For the past two months at Birchtree we have all been conducting our sessions through telehealth platforms, relying on Zoom to connect with those whom we see. It has been an interesting and challenging period with understandable ups and downs. The journey through trauma is never easy. The COVID-19 pandemic has tested us all, forcing the world out of their window of tolerance. We have struggled and we have grown – we have had to be innovative to remain connected to each other and to those whom we see. For the first time in my career, we have faced a global challenge that impacts all of us – whichever side of the therapy room you sit in, no one escaped the pandemic without some loss. As therapists, we have had our own therapy and supervision also move remotely – we have a shared lived experience, a collective sense of distancing and isolation, of reaching out through technological mediums.
“Zoom” – the word itself evokes a sense of urgency, a harried rush. The Oxford dictionary defines the verb ‘Zoom’ as “to move or travel very quickly”. How then do we fit this frenetic technology, originally designed for business meetings, with the need for settled, calm and gentle holding – all foundational principles of working with complex trauma. These are thoughts I have been playing with throughout this period of lockdown. Initially thoughts bubbled out of reach, “locked down” inside as we all struggled to adapt to this new way of life. Then, little by little, a narrative formed, consciousness unlocked, mirroring the relaxing of restrictions.
Beginnings and endings are pivotal in attachment relationships – how we settle in together and how we close out these connections. On Zoom we often begin with the clunky sense of seeking each other out – Can we hear each other? Can we see each other? Can we find each other? Occasionally during our time together, we might lose each other through the pitfalls of reliance on online platforms and the heavy load placed on local internet. We scramble to reconnect and find each other again. Finally, at the end, we say goodbye and press the ‘end meeting’ button – aware each time of the seeming abruptness of this gesture for both parties.
I had never before valued so much the importance of transitions – the gentle greeting in the waiting room as we reconnect after time apart, accompanying each other as we walk down the corridor to my room, the ‘settling in’, adjusting cushions for comfort – all rituals that are vital to the structure that scaffolds our time together. It is through these rituals that we can ‘exhale’, letting go of the external world and focusing together on the struggles of the internal landscape. What then when we lose this scaffolding? When the beginning is sudden, and we are thrust into each other’s worlds through the press of a button? Both of us seated in our home environments – transitions lost at either end. Rituals absent, both slightly discombobulated as we endeavour to remain connected.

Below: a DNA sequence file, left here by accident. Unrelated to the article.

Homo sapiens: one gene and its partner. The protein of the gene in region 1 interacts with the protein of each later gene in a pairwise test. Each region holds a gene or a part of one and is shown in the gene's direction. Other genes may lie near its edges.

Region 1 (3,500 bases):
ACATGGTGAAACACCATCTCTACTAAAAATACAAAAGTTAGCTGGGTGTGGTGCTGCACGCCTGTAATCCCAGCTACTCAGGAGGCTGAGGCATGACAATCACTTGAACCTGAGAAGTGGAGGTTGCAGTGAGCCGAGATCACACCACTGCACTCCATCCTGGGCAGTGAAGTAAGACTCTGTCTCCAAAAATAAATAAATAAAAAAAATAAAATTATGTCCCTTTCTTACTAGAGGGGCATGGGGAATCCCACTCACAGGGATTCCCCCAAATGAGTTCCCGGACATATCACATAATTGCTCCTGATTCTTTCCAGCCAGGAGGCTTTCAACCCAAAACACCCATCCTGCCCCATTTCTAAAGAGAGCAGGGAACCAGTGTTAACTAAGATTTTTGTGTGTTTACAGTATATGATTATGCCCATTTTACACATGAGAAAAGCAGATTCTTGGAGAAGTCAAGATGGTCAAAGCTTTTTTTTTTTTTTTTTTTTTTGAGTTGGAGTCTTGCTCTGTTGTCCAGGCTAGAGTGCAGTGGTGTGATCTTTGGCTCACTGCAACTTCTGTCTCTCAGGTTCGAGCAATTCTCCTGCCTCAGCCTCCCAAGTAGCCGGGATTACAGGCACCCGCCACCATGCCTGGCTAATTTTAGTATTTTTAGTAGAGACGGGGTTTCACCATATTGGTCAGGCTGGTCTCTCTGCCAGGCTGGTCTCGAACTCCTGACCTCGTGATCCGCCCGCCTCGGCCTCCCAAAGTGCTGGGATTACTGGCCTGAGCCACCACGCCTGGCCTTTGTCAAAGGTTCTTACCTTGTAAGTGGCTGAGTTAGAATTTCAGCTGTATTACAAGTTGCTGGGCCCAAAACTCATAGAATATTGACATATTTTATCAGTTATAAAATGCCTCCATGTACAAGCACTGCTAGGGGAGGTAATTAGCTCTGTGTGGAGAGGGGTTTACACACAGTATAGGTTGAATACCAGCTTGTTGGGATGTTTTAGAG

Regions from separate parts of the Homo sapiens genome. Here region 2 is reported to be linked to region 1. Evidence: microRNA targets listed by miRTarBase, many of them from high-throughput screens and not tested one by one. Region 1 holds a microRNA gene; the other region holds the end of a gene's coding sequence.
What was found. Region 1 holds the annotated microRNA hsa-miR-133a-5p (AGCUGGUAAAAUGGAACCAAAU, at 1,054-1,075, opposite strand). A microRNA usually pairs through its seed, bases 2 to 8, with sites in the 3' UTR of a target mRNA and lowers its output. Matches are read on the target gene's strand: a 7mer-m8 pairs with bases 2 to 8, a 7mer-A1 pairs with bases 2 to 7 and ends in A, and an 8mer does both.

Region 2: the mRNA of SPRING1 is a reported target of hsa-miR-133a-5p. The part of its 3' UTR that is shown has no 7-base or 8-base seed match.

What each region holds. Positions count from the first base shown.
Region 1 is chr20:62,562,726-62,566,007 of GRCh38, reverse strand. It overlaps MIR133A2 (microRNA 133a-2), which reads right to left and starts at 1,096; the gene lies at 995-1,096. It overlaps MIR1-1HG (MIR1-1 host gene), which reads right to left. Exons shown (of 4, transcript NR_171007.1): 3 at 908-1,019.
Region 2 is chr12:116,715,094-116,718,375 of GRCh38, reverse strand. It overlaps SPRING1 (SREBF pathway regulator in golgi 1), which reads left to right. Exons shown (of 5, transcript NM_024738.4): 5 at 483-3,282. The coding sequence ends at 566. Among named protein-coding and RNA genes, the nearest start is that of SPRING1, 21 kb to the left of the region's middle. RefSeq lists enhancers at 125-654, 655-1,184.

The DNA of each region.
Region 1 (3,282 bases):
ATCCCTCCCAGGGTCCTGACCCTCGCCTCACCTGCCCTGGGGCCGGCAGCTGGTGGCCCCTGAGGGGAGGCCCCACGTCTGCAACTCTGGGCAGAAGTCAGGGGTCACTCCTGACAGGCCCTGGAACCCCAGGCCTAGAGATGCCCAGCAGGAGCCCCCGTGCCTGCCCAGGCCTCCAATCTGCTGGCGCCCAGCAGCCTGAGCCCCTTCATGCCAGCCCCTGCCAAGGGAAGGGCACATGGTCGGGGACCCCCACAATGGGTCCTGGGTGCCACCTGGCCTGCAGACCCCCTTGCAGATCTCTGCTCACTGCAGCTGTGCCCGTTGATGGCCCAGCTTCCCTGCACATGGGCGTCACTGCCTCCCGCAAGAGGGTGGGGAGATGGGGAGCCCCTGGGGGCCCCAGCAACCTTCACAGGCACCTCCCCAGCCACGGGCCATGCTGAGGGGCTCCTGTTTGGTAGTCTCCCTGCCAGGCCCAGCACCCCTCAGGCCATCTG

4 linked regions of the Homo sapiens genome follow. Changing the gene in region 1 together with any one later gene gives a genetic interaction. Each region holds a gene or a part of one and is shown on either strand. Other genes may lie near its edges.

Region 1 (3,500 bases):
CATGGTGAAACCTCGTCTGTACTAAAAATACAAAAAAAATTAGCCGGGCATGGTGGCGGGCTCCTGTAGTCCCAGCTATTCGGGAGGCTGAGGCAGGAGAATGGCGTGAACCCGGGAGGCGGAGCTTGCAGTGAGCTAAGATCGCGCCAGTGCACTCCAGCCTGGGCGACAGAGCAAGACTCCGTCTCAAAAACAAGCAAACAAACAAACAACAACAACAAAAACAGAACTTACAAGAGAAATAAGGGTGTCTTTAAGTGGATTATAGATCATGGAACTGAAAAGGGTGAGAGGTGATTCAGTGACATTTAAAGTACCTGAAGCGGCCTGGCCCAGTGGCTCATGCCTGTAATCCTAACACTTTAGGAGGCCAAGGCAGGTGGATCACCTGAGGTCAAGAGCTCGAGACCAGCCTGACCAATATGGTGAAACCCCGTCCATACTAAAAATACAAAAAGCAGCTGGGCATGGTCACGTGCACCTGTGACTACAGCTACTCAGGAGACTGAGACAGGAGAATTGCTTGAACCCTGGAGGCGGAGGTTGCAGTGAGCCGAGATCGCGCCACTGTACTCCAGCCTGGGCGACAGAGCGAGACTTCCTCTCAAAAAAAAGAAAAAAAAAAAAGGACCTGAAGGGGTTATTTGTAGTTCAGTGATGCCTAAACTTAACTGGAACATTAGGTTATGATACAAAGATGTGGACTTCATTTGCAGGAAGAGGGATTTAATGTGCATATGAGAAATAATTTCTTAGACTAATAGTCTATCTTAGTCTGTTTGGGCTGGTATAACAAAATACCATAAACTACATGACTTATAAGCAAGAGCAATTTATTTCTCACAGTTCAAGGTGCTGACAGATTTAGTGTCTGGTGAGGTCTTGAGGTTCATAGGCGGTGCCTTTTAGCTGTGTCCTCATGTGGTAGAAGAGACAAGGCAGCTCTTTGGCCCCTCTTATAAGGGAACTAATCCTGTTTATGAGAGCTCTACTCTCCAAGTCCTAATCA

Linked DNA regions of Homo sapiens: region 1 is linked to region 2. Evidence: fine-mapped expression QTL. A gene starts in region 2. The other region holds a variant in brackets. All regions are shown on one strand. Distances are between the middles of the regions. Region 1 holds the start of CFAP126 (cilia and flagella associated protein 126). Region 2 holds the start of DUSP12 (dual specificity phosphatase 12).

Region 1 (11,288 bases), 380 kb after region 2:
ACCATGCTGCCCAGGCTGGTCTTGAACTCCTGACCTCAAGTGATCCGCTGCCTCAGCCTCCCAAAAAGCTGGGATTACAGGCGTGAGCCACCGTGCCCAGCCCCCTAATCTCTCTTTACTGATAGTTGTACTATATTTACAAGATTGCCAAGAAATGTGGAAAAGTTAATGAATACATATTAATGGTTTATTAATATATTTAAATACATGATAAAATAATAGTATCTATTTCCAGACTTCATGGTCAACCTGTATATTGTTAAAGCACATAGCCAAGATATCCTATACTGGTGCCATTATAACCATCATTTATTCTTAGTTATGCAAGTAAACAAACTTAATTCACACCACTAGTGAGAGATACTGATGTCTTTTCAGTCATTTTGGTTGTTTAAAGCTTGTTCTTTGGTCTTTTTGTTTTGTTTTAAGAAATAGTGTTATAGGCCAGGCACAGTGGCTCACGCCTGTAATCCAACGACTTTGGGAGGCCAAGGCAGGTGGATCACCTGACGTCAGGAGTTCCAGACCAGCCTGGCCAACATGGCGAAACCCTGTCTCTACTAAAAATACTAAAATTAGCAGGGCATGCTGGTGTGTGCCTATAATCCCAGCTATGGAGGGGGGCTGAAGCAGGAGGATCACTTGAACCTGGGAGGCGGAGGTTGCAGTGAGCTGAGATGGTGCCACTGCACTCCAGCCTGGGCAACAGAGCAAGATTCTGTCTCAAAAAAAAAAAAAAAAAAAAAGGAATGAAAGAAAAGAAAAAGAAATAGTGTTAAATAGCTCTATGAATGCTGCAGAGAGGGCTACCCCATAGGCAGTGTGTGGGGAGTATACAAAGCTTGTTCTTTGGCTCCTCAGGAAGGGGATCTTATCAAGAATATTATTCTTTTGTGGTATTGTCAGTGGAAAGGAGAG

Similarly, in separating, our usual ritual includes gradually bringing our time together to an end, standing up and accompanying each other back out to the waiting room outside our consulting rooms. There, opportunity is provided to ‘readjust’, with people often visiting the bathrooms to settle and put on their ‘outside face’ as they edge out of their internal world. Instead, on Zoom, endings feel sudden for both parties with the connection seemingly terminated at the touch of the button. Clients are left abandoned in their internal worlds, often still seated slightly shellshocked in their loungerooms. The onus of leaving has shifted – within our rooms it is the client who leaves, walking out into the world outside – via Zoom, however, we exit, “ending the meeting”, leaving them sitting in the same spot, as though frozen on our couch. This sudden separation repeats session after session, understandably having the potential to retraumatize, bringing up past experiences of being repeatedly abandoned by caregivers.
So how then do we rise to the challenge? Now that we can glimpse an end to the need for regular Zoom, as we head towards reintroducing sessions in person, what lessons have we learned? I’m reminded of the tagline from Glennon Doyle’s recent best-selling memoir, ‘Untamed’ – ‘We can do hard things.’ Trauma work is indeed tough – yet we have been reminded that, therapy is concerned with our relationship, not the setting. The pandemic has provided us with a tangible shared goal – that we will stay connected and make it through to the other side. Trauma so often results in rigidity – the pandemic has forced us all into positions of flexible adaptation. Despite the seeming distance, we both stay stable and present. Over time we develop new rituals together. The ‘clunkiness’ of the platform somehow softens. The paradox is that in the disconnection necessitated by the pandemic, we work even harder to connect. We both see more glimpses into each other’s worlds than previously. We welcome pets into the space – ours and yours! Object constancy is challenged – do we exist if you can’t actually “see” us? If the only glimpse of us is through a screen. Hour by hour we show up and you show up – laying down pathways disparate to past experiences. We arrive at a place where we can say, in Winnicottian language, that Zoom is “good enough”. Do I think it rivals face to face connection? No, I don’t – very little does. Yet, we have stayed together, and our therapeutic relationships have survived. New learnings have happened for all of us on both sides of the screen. The pandemic has reminded me of the truth evident in Irvin Yalom’s famous quote: “I prefer to think of my patients and myself as fellow travellers, a term that abolishes distinctions between ‘them’ (the afflicted) and ‘us’ (the healers). … We are all in this together, and there is no therapist and no person immune to the inherent tragedies of existence.”
By Jace Cannon-Brookes
Director and Clinical Psychologist